Segue into this month’s topic—the Left and their fetishes—as we transition from discussing the elections to leftist politics. I’m using the British possessive pronoun “their” instead of the American “its” to emphasize not only the multitude of fetishes but the plurality of American Lefts.

Broadly speaking, the Left in this country falls into democratic, Leninist, and libertarian categories. Each of these categories can then be further subdivided. The democratic Left falls into subcategories like the Democratic Party’s left wing, electoral third parties, independent liberals and progressives, non-Marxist socialists, democratic socialists, and social democrats. Similarly, the Leninist Left comes in Marxist-Leninist, Stalinist, Hoxhaist, Trotskyist, and Maoist subcategories. We can dig deeper into each of these subcategories until we drill down to the level of singular organizations.

As for the libertarian Left, what I often call the left of the Left, it too breaks down into various subcategories of left anarchism (mutualism, collectivism, syndicalism, communism) and the ultraleft (council communism and left communism). Setting aside this rudimentary deconstruction, I still think the libertarian Left possesses the potential to bring its components into dialogue with each other to theoretically transcend the overall Left’s historic limitations. Add Autonomism, neo- or post-Leninism, insurrectionism, and communization to expand the political discourse in this potent melange and I’m hoping that some grand, revolutionary synthesis on the left of the Left will emerge that cuts across all three categories of the Left—democratic, Leninist, and libertarian. By the way, these three happen to be the three overarching fetishes on the American Left.

Here, we’re not talking about fetish as an object with power, but as an idea with power, an idea embedded in social history that is also embodied in social relations and structures. It’s about a Left devoted to democracy, or a Left centered on scientific socialism, or a Left championing individual and social liberation. I passed through several political phases on my journey through the left of the Left and I entertained various narrower organizing ideas along the way—non-violence as an anarcho-pacifist, the power of the people or the power of revolt as a left anarchist, the working class as a left communist—before I distanced myself from the ultraleft due to my growing skepticism. Orthodox Leftists have their own parallel set of fetish ideas; the unions, the proletariat, the vanguard party, history, socialist struggles for national liberation, etc. The two idées fixes that dominated the Left historically have been the working class and identity nationalism, with various workers’ revolts, movements, and regimes vying with numerous ethnically/racially based national liberation struggles for preeminence.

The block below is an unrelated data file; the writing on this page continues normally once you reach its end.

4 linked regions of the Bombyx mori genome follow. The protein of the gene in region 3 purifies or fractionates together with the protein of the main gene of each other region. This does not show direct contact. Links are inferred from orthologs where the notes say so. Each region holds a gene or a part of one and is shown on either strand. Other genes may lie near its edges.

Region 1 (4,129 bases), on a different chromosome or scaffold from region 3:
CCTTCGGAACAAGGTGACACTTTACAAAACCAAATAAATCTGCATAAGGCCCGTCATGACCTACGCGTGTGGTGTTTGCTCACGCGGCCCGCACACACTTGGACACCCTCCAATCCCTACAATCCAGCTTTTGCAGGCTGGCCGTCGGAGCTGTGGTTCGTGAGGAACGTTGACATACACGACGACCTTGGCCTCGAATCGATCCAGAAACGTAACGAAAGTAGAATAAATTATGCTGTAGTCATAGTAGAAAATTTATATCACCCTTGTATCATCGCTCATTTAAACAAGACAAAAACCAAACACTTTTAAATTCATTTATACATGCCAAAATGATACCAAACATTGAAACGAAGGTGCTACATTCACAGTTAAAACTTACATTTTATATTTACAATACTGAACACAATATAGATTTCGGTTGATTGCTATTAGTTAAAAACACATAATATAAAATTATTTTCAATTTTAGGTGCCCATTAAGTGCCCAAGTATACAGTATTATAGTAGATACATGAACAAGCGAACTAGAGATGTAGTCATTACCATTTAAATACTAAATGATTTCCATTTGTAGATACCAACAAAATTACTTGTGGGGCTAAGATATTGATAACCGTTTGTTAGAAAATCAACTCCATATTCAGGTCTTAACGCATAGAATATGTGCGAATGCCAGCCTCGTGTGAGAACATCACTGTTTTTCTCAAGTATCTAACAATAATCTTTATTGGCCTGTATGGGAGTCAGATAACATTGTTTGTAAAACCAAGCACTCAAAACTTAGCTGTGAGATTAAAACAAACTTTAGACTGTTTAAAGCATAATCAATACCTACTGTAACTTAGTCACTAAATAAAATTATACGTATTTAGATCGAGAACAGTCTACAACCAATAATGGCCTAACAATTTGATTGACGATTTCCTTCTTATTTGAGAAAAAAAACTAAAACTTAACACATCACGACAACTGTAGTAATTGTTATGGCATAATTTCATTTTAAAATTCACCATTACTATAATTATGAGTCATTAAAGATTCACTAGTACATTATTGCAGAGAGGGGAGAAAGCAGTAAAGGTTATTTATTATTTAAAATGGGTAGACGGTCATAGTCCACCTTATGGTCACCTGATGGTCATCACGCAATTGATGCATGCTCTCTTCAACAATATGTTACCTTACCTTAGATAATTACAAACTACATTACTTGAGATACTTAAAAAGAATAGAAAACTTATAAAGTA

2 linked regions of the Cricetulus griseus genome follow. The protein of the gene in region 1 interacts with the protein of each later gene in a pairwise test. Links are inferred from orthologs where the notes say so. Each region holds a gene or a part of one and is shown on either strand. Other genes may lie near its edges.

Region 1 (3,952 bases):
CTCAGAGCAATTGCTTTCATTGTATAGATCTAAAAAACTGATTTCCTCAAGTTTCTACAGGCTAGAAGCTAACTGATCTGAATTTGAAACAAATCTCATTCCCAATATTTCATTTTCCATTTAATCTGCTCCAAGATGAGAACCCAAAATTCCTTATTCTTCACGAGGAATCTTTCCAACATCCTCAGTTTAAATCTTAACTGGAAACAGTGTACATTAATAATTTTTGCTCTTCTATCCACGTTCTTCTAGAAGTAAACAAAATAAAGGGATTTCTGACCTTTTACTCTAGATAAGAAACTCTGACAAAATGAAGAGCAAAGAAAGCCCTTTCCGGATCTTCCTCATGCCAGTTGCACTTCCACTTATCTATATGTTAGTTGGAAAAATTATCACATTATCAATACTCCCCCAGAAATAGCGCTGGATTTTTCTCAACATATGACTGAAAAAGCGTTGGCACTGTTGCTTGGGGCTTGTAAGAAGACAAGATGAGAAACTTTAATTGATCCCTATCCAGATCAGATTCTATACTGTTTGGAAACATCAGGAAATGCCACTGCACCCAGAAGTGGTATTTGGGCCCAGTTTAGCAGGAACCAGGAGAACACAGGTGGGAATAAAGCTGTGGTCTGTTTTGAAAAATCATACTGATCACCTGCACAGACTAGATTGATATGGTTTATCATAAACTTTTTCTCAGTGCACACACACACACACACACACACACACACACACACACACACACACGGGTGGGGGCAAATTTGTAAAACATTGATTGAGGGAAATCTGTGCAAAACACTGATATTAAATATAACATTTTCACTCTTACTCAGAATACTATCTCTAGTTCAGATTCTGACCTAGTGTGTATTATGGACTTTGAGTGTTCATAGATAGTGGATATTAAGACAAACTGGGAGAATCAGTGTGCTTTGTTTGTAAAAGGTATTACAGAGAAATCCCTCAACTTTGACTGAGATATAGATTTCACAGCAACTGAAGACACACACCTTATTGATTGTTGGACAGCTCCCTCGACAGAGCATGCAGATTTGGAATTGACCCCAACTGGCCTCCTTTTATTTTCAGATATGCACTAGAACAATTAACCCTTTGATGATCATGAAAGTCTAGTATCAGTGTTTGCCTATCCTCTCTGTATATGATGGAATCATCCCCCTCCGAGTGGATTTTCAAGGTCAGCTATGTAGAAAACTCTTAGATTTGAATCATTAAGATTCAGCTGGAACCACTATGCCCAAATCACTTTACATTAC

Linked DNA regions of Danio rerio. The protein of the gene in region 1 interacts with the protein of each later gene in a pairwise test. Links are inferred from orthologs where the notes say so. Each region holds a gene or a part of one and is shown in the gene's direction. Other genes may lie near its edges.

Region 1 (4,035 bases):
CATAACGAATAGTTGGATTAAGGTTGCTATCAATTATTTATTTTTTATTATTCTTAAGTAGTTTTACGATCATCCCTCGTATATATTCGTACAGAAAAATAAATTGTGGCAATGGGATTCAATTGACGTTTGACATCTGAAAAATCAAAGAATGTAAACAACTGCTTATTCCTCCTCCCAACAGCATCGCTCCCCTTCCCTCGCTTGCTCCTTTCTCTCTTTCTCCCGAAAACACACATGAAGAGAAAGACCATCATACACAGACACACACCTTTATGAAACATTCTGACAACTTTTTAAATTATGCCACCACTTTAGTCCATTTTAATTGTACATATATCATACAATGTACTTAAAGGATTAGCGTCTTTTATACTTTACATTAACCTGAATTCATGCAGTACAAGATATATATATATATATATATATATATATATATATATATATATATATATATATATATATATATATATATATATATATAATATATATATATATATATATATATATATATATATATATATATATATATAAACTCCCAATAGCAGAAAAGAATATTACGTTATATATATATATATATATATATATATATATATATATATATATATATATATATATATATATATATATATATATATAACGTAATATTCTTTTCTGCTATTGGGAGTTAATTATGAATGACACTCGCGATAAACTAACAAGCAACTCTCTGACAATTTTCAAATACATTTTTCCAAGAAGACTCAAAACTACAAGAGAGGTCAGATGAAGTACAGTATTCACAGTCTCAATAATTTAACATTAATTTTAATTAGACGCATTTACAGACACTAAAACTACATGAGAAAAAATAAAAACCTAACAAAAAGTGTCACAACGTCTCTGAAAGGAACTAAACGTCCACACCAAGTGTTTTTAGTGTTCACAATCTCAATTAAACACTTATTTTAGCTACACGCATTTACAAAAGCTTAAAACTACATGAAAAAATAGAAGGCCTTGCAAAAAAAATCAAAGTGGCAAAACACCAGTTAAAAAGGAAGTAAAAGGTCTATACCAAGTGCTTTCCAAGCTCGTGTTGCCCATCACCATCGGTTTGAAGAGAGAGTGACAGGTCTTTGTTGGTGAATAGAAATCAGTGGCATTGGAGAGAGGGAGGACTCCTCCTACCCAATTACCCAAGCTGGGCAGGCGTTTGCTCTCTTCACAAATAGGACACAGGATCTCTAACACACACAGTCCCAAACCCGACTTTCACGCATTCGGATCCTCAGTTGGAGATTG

What’s behind the fetishizing of these Leftist tropes is the notion of agency, that something will act as a unifying basis for initiating revolution, changing society, and making history. That a revolutionary proletariat or that socialist struggles for national liberation will be central to this process. In the US, this means either pursuing the illusion of working class unity or the fantasy of a rainbow coalition of identity movements to affect any such change. Never mind that class runs against ethnic/racial groupings, and that nationalism ignores class divisions, so that class struggles and national struggles invariably obstruct each other, making true cross-organizing difficult if not impossible. Both the working class and ethnic/racial identity nationalism are each fragmenting, the former under the pressure of capitalism and the latter under the influence of tribalism.

Me, I’ve always had a soft spot for the Marxist idea of the working class first becoming a “class in itself” and then a “class for itself” capable of self-activity, self-organization, and self-emancipation through world proletarian revolution. But while I think that organized labor will be an important element of any potential basis for social power, that’s a far cry from believing that a united working class will bring about social revolution. I’m not even sure that effective social power in the face of state and capital is feasible these days. I might also be naïve as hell to think that it’s possible to create a grand, revolutionary synthesis on the left of the Left. What I do know is that, even to create such a potential, we need to suspend all our cherished Leftist fetishes.
Easier said than done.

TWO

Frederick Engels wrote in the introduction to Marx’s 1895 essay “The Class Struggles in France” that, in the wake of the 1848 uprisings across Europe, “the street fight with barricades … was to a considerable extent obsolete.” In the struggle between popular insurrection and military counter-insurgency, the military almost invariably wins because “the superiority of better equipment and training, of unified leadership, of the planned employment of the military forces and of discipline makes itself felt.” “Even in the classic time of street fighting, therefore, the barricade produced more of a moral than a material effect,” according to Engels, who concluded: “Does that mean that in the future the street fight will play no further role? Certainly not. It only means that the conditions since 1848 have become far more unfavorable for civil fights, far more favorable for the military. A future street fight can therefore only be victorious when this unfavorable situation is compensated by other factors.”